Verse > Anthologies > Samuel Kettell, ed. > Specimens of American Poetry
Samuel Kettell, ed.  Specimens of American Poetry.  1829.
By Louisa P. Smith
I ’VE pleasant thoughts that memory brings, in moments free from care,
Of a fairy-like and laughing girl, with roses in her hair;
Her smile was like the star-light of summer’s softest skies,
And worlds of joyousness there shone, from out her witching eyes.
Her looks were looks of melody, her voice was like the swell        5
Of sudden music, notes of mirth, that of wild gladness tell;
She came like spring, with pleasant sounds of sweetness and of mirth,
And her thoughts were those wild, flowery ones, that linger not on earth.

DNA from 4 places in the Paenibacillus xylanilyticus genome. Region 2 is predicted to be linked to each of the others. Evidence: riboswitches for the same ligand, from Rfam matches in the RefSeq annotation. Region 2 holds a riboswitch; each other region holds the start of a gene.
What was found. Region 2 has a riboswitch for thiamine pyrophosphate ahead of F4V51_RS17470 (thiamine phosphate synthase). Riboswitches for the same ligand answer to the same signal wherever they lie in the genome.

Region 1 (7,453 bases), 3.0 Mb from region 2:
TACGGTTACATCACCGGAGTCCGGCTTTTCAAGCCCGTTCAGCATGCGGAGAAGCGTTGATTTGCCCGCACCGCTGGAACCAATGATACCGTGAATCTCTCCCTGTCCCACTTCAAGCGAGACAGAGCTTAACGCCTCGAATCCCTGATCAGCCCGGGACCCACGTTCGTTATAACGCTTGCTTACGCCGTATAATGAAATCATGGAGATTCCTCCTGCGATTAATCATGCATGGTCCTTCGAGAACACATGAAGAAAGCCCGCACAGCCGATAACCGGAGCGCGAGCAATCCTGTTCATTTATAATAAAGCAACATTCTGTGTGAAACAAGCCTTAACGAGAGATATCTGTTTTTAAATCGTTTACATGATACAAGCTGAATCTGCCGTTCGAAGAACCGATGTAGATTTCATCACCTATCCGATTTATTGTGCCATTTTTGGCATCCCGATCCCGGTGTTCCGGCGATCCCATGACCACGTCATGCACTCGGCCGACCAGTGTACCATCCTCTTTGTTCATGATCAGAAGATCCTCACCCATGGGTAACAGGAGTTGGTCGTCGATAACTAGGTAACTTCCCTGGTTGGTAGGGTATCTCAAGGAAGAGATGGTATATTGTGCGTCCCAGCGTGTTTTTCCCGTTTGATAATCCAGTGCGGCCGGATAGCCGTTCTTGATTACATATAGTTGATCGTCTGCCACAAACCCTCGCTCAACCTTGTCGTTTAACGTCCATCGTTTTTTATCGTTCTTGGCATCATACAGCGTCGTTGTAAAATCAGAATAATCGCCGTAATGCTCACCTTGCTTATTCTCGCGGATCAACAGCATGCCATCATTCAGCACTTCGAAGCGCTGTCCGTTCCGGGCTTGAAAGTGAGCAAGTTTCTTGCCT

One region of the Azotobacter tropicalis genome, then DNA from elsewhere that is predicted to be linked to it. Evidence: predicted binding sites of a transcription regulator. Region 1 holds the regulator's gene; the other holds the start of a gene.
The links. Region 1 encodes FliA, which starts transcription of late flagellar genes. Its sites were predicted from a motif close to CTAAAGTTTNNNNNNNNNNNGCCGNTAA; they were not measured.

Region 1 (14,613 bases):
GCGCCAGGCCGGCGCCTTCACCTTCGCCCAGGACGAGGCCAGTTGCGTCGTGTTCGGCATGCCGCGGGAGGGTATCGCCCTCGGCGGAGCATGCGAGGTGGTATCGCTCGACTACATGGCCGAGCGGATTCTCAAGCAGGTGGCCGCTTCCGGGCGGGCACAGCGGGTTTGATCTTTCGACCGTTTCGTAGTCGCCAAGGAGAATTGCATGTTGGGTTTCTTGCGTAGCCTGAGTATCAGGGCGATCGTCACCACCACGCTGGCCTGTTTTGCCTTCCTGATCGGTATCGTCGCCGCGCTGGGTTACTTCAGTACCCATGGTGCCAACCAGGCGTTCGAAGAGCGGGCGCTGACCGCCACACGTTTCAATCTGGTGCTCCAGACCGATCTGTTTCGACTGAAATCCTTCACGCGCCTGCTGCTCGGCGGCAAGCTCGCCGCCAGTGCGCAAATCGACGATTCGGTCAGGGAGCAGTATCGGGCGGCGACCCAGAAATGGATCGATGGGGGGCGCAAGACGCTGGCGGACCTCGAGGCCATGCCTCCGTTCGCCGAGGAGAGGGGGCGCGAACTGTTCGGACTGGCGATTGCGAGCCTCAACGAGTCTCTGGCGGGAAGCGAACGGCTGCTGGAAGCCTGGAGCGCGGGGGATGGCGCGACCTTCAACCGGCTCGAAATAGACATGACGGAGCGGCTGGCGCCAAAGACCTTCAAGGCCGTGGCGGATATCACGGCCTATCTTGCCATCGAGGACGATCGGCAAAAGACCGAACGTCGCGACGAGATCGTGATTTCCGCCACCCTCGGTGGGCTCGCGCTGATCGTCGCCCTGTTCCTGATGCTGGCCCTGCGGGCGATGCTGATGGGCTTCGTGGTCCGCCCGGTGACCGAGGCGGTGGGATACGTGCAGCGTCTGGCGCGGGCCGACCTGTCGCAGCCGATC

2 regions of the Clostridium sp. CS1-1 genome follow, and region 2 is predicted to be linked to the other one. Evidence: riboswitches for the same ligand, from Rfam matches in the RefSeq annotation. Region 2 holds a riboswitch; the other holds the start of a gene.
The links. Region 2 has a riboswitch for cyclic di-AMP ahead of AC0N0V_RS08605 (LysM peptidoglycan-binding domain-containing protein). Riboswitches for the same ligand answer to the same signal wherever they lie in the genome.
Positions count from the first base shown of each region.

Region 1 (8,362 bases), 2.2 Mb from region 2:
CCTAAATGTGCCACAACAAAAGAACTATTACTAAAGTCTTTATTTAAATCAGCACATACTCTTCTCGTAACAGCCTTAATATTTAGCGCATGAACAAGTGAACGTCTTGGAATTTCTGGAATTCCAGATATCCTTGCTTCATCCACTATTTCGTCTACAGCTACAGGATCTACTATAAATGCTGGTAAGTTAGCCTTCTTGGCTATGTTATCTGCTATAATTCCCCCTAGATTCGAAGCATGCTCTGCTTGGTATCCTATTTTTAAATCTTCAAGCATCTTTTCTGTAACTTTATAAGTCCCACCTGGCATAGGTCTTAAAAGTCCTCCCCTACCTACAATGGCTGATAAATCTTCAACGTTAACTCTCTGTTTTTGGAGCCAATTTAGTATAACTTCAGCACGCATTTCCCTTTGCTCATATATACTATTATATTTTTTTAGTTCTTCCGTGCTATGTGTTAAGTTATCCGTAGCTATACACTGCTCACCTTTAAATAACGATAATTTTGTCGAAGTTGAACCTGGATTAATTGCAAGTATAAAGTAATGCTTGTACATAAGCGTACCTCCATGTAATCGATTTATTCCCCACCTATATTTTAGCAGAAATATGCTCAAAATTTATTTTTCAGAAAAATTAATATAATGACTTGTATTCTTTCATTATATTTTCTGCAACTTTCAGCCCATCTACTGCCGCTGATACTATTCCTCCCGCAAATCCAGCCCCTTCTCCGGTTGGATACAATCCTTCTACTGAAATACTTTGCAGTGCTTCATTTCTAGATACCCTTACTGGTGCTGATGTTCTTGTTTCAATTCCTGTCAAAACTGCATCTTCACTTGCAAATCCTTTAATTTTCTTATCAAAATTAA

A quiet goodness beam’d amid the beauty of her face,
And all she said and did, was with its own instinctive grace;        10
She seem’d as if she thought the world a good and pleasant one,
And her light spirit saw no ill, in all beneath the sun.
I ’ve dream’d of just such creatures, but they never met my view
’Mid the sober, dull reality, in their earthly form and hue.
And her smile came gently over me, like spring’s first scented airs,        15
And made me think life was not all a wilderness of cares.
I know not of her destiny, or where her smile now strays,
But the thought of her comes o’er me, with my own lost sunny days,
With moonlight hours, and far-off friends, and many pleasant things,
That have gone the way of all the earth on time’s resistless wings.        20

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